The next couple of years are make-or-break time for vocational training, and it is you, the employers, who hold the key to making the system work.
Everyone else is doing their bit – the government has set out its vision and funding plans in the White Paper on skills, and the unions have been given a role with the funding for extra union learning representatives, supported by a national Union Academy. So now it’s up to you.
Employers should now feel that they have influence, through the sector skills councils (SSCs) and regional skills partnerships. Yet employer bodies, such as the CBI, still see the learning infrastructure as “confusing”, and overflowing with government agencies.
There are no quick and easy answers, as our Analysis on page 10 shows, but maybe the time has come to just get on with it – or at least work at finding a way through the system that suits your organisation.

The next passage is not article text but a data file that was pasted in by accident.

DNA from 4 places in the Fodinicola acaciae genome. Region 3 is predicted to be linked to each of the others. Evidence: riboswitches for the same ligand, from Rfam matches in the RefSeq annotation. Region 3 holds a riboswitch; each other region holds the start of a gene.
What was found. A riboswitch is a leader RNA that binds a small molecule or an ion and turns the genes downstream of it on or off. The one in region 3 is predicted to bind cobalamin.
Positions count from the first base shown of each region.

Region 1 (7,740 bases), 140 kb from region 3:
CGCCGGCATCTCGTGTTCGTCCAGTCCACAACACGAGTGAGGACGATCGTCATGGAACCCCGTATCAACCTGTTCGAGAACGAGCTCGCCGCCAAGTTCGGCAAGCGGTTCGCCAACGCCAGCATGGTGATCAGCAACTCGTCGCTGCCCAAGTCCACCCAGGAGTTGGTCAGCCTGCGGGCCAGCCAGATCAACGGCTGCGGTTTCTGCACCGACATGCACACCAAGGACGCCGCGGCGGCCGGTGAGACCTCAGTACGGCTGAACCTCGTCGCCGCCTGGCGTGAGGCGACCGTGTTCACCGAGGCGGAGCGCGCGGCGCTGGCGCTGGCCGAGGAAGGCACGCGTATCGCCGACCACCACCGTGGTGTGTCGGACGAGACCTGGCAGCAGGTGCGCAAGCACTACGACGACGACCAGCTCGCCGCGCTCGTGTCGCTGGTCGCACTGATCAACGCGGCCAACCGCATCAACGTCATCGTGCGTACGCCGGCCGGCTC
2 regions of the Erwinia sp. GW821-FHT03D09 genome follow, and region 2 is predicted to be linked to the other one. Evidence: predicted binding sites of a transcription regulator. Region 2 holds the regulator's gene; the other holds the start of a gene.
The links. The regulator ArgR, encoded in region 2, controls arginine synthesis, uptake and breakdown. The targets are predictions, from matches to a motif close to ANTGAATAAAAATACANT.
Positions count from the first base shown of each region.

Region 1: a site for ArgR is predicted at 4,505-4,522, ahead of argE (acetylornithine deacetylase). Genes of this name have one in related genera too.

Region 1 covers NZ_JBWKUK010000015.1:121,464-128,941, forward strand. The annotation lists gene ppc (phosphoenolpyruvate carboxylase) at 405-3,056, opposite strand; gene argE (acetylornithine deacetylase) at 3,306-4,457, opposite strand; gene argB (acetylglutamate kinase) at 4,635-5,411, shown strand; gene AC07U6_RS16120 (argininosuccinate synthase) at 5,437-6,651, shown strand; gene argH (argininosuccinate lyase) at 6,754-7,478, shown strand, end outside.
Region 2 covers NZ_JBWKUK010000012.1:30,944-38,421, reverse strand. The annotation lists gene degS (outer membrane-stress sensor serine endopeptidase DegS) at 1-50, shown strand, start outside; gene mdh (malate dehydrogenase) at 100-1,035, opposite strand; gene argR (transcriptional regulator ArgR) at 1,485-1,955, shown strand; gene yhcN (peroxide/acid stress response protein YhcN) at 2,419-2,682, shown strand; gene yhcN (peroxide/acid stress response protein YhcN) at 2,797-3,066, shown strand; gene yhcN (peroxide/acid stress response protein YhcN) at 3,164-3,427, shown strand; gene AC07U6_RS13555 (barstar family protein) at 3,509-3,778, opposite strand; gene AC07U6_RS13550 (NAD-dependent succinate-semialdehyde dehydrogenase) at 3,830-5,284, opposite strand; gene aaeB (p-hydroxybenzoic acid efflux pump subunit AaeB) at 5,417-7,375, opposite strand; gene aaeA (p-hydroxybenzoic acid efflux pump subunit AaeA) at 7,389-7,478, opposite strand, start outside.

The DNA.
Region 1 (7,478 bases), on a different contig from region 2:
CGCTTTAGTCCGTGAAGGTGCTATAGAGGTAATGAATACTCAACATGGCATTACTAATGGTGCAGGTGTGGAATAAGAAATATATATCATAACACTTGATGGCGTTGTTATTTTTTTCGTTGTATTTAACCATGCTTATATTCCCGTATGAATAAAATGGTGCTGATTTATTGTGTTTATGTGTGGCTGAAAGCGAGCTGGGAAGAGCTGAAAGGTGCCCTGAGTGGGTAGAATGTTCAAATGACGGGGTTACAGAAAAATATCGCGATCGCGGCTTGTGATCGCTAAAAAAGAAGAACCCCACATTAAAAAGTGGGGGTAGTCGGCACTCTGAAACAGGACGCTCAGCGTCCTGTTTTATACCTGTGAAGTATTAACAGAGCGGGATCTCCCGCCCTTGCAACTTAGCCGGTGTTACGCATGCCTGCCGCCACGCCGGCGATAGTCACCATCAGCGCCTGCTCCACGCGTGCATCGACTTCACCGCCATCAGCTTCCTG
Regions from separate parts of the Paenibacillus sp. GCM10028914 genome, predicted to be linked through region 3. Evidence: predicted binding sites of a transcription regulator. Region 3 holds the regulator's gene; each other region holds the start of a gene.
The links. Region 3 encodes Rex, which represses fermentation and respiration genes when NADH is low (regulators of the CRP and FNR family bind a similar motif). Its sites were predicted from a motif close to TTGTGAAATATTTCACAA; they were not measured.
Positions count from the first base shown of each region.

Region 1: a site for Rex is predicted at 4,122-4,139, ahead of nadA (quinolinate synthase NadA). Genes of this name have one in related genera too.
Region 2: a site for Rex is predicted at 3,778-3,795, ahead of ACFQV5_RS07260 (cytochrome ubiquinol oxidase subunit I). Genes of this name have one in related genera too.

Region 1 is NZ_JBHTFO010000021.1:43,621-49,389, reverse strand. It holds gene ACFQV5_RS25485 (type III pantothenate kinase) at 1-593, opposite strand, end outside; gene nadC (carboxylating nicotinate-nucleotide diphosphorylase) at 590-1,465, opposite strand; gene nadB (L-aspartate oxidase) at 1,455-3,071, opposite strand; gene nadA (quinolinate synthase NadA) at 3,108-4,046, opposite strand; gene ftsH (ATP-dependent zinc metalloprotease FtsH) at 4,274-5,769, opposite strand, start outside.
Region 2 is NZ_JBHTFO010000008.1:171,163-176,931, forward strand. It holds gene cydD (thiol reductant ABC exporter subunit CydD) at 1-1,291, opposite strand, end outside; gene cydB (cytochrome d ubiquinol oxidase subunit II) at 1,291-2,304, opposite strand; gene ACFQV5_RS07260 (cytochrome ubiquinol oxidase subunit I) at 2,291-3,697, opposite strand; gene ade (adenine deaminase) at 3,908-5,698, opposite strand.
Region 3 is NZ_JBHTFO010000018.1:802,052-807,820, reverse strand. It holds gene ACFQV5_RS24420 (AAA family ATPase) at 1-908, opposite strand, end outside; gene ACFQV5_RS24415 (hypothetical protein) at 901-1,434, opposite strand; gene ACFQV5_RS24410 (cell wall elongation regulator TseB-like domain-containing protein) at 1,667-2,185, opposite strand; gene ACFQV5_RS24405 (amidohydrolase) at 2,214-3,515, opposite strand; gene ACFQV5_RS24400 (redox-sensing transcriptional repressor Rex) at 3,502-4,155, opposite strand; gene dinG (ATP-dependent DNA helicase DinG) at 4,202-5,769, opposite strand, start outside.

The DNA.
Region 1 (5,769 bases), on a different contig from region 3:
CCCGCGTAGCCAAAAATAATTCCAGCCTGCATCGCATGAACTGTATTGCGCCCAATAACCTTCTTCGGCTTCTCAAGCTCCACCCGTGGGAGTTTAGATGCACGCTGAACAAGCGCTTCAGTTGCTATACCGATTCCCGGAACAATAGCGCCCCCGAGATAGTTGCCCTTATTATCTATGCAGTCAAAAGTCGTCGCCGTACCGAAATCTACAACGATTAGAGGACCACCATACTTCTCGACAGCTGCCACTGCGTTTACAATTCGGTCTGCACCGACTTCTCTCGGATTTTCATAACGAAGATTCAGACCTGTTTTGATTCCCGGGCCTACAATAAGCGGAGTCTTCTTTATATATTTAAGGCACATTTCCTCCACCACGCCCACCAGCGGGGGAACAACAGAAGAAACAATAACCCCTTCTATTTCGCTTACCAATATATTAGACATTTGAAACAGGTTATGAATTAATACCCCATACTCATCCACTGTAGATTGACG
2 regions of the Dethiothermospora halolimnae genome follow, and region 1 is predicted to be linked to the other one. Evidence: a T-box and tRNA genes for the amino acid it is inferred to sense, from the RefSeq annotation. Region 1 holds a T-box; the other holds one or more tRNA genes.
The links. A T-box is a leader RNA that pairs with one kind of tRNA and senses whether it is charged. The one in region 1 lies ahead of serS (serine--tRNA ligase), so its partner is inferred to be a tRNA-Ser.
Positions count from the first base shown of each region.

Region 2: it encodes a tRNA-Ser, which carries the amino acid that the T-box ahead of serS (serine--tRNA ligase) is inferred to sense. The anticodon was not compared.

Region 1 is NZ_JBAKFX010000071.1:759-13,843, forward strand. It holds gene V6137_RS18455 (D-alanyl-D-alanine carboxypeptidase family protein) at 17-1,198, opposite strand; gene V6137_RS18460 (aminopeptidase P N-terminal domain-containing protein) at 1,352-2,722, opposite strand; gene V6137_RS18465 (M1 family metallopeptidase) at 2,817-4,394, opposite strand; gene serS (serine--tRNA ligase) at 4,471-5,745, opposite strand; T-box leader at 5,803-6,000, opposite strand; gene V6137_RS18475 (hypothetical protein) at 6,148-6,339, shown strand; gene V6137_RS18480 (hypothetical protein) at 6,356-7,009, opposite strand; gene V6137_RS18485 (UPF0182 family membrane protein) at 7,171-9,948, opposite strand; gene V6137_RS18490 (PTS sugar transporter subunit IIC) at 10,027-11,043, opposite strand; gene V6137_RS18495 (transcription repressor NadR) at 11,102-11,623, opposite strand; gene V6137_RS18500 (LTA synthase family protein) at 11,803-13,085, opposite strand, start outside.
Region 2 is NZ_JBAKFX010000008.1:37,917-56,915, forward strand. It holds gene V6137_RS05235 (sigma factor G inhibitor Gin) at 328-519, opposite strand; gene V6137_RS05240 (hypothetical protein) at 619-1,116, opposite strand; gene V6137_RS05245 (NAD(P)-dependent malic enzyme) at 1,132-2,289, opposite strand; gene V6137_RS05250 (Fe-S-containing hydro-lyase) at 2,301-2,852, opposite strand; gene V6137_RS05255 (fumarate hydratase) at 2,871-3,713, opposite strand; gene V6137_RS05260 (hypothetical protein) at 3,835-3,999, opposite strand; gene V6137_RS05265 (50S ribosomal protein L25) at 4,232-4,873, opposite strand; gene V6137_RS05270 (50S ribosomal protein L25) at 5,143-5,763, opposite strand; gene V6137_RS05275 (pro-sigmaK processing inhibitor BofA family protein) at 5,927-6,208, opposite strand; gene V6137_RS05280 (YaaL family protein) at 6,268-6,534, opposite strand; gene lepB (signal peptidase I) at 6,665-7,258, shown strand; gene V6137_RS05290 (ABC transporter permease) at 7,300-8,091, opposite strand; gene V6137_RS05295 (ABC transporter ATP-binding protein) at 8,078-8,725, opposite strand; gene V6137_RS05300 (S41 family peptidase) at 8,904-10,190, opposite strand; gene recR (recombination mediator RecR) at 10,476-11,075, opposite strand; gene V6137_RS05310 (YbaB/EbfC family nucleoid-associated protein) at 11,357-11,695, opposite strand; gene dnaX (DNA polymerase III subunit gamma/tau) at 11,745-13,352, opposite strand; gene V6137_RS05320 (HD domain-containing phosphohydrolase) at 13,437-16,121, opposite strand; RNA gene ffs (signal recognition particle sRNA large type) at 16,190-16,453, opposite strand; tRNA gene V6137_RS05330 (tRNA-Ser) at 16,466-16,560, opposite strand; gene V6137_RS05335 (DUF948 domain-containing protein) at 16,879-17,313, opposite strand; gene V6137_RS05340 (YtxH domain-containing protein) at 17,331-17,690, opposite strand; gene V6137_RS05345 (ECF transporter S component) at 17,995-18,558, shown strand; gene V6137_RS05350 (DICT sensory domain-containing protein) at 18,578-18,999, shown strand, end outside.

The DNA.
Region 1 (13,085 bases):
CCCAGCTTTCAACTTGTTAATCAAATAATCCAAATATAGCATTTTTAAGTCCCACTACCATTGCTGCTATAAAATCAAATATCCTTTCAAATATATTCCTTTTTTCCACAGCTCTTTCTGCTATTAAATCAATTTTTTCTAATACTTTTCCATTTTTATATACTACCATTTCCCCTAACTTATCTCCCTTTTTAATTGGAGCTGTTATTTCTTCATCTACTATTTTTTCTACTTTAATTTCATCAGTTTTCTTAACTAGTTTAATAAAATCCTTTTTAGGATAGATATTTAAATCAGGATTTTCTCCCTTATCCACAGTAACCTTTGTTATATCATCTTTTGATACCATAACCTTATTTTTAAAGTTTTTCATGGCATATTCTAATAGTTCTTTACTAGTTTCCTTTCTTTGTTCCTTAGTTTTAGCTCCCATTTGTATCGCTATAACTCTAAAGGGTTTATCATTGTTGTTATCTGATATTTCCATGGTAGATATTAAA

National vocational qualifications might not suit everyone, but that doesn’t preclude in-house qualifications from external validation, or from working with SSCs on the core curriculum for skills academies.
Of course, many determined employers look at the national system and make it their own. We were inspired by our visit to Land Rover and Jaguar, whose joint apprenticeship scheme, as you will read about on page 22, develops young people by giving them interpersonal skills, as well as a full-time job.
If you think that your approach to developing people is worthy of our attention, then let me know at the e-mail address below.
Stephanie Sparrow, editor,